- Implied forward 10-year U.S. Treasury yield projected to rise to 3.04% in one year, down 0.02% this week.
- Implied forward 10-year U.S. Treasury yield forecast at 3.92% in 2024, down 0.04% from last week.
- Forward T-bill rates down by as much as 0.17% in 2017.
Projected one-month Treasury bill rates dropped along most of the 10-year forward curve this week, down as much as 0.14% in 2017. Forward 1-month T-bill rates are now projected to peak in the second quarter of 2021 at 3.77%, down from a 3.86% peak projected last week. This is the sixth consecutive implied peak in one-month bill rates, something not seen for a few years. The impact of the peak can be seen in the three-dimensional graph of Treasury yield movements (below) and Treasury forward rates. The forecast shows projected 10-year U.S. Treasury yields rising steadily to 3.92% in 2024. We also present three potential scenarios consistent with the implied forecast that represent alternative paths for interest rates. These scenarios are consistent with a multi-factor rate model benchmarked in 52 years of U.S. history, discussed below. For an update of the outlook for mortgages and the valuation of mortgage servicing rights, please see Kamakura Corporation's weekly mortgage forecast.
Here are the highlights of this week's implied forecast:
- The 10-year U.S. Treasury yield is projected to rise from 2.63% at Thursday's close (down 0.07% from last week) to 3.04% (down 0.02% from last week) in one year.
- The 10-year U.S. Treasury yield in ten years is forecast to reach 3.92%, 0.04% lower than last week.
The implied forecast takes the Treasury yield curve as a given, and does not attempt to reverse the impact on the curve of quantitative easing by the Federal Reserve. See Jarrow and Li (2012) and Chadha, Turner and Zampolli (2013) for estimates of the impact of quantitative easing on Treasury yield levels.
We explain the background for these calculations in the rest of this note. The forecast allows investors in exchange traded U.S. Treasury funds (NYSEARCA:TLT) (NYSEARCA:TBT), bond funds (NYSEARCA:BOND) (NYSEARCA:BND), municipal bonds (NYSE:NUV) and exchange traded mortgage funds (NYSEARCA:REM) to assess likely total returns over the next 120 months.
Today's forecast for U.S. Treasury yields is based on the May 1, 2014 constant maturity Treasury yields that were reported by the Department of the Treasury via the Federal Reserve H15 statistical release at 4 p.m. Eastern Daylight Time May 2, 2014. The U.S. Treasury "forecast" is the implied future coupon-bearing U.S. Treasury yields derived using the maximum smoothness forward rate smoothing approach developed by Adams and van Deventer (Journal of Fixed Income, 1994) and corrected in van Deventer and Imai, Financial Risk Analytics (1996).
U.S. Treasury Yield Forecast
This week's projections for the 1-month Treasury bill rate (investment basis) show their implied peak at 3.77% in the second quarter of 2021, only the sixth projected peak in a number of years. The 10-year U.S. Treasury yield is projected to rise steadily to reach 3.92% on April 30, 2024, 0.04% lower than last week.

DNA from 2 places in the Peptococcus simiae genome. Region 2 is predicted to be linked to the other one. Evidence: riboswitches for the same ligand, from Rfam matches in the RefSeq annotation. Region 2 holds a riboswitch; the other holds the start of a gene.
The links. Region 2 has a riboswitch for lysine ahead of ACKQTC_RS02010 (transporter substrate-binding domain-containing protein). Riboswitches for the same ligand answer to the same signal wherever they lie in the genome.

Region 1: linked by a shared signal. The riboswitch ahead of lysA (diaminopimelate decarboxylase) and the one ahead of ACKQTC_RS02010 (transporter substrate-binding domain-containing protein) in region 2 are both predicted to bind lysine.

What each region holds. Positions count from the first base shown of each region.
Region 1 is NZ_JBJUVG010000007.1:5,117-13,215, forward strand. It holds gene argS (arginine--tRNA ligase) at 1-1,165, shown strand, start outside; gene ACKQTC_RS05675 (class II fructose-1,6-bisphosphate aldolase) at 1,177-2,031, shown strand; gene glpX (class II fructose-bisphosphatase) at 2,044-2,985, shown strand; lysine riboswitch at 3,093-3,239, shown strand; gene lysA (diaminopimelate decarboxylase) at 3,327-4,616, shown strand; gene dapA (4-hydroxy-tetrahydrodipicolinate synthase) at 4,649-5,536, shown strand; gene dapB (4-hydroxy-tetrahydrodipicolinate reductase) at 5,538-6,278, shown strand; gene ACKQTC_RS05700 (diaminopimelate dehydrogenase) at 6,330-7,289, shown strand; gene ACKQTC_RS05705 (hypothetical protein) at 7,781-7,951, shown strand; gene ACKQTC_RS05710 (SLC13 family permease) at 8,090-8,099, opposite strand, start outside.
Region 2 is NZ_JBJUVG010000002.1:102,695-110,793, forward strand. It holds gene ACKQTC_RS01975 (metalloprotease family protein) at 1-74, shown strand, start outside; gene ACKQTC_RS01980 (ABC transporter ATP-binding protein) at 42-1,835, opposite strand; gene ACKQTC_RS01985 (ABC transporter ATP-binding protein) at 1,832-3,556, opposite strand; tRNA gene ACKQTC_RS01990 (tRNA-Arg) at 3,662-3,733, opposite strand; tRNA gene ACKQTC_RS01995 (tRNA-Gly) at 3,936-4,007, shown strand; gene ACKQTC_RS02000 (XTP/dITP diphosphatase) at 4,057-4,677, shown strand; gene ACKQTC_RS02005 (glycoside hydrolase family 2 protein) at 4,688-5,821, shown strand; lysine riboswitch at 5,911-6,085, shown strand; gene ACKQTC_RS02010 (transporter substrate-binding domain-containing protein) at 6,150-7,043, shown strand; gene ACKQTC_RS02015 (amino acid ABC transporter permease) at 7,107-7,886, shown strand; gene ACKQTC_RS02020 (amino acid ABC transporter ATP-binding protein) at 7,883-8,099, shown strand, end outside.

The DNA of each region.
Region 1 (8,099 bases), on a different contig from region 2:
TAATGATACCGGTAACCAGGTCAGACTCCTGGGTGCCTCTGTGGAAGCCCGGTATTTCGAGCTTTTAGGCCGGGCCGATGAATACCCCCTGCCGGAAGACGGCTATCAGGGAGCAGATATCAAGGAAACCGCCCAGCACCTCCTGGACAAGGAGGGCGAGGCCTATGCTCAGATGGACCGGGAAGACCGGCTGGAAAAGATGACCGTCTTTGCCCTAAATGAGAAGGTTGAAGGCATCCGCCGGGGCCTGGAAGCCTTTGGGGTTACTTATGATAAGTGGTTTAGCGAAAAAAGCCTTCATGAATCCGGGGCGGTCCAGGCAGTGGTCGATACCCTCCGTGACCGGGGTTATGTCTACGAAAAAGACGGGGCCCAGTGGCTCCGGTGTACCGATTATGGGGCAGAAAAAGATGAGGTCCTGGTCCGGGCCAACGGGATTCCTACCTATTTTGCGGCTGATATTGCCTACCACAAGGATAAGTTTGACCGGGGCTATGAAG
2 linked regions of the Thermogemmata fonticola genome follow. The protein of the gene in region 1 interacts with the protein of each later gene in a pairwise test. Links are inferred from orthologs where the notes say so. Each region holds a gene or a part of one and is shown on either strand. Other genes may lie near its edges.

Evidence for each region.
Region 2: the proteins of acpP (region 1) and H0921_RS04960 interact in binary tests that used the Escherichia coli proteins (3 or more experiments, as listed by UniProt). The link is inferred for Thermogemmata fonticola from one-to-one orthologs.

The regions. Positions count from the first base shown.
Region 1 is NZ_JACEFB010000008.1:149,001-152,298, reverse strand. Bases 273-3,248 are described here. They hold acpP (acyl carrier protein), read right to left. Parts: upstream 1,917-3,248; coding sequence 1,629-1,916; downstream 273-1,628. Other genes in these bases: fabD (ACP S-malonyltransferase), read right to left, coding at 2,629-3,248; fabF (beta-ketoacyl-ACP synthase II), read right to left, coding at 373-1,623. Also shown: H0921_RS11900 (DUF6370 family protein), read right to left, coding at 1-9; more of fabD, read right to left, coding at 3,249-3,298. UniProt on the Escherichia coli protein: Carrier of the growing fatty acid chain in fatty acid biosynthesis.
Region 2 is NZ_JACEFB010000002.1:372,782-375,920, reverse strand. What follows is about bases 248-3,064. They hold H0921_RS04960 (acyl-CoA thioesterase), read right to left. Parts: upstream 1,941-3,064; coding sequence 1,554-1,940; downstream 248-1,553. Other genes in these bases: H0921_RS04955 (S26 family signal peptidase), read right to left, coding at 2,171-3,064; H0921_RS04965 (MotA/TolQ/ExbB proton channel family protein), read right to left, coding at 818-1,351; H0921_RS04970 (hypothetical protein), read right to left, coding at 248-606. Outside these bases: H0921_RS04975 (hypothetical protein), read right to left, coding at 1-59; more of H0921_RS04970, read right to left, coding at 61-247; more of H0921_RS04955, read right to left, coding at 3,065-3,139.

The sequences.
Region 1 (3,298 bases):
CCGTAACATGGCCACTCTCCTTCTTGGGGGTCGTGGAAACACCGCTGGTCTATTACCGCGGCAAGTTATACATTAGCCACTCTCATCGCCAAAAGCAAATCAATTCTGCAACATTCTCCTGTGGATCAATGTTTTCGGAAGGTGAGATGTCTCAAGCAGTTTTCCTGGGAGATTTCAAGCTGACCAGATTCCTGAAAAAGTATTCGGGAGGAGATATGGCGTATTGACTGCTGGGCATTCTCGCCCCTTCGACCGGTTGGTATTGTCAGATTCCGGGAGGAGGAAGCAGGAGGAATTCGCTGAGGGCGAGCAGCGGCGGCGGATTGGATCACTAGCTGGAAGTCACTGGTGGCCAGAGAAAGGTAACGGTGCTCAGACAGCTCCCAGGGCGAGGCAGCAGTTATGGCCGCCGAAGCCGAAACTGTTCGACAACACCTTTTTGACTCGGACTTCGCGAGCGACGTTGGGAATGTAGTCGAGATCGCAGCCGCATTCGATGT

3 Scenarios around the Forward Rate Curve
In the rest of this section, we highlight three of the infinite number of scenarios that could come about. We ensure that these scenarios are consistent with an efficient, "no arbitrage" market for U.S. Treasury, as described by Heath, Jarrow and Morton (1992). We start with the current U.S. Treasury curve. We assume that a 9 factor model drives U.S. Treasury rates at maturities ranging from 3 months to 30 years. The basis for this model is the study released by Kamakura Corporation on March 5, 2014 that proves at least 9 factors are needed to accurately model quarterly rate changes. The study makes use of more than 52 years of daily data from the U.S. Department of the Treasury and the Board of Governors of the Federal Reserve. The 9 factors used are 6 more factors than the Federal Reserve used in its 2014 Comprehensive Capital Analysis and Review stress tests and 3 more factors than required by the December 2010 version of the Basel II market risk framework (see page 12, paragraph b) of the Bank for International Settlements. We use more factors for maximum consistency with U.S. yield curve history. The parameters of the model are estimated by Kamakura Corporation using quarterly data from 1962 to the present, with an optimization of parameters on the 2001-2013 low rate period. The model parameters are available by subscription from Kamakura Risk Information Services. The consensus "implied forecast" is shown later in this report. We now turn to three specific scenarios selected by Kamakura's analytics team for their special features.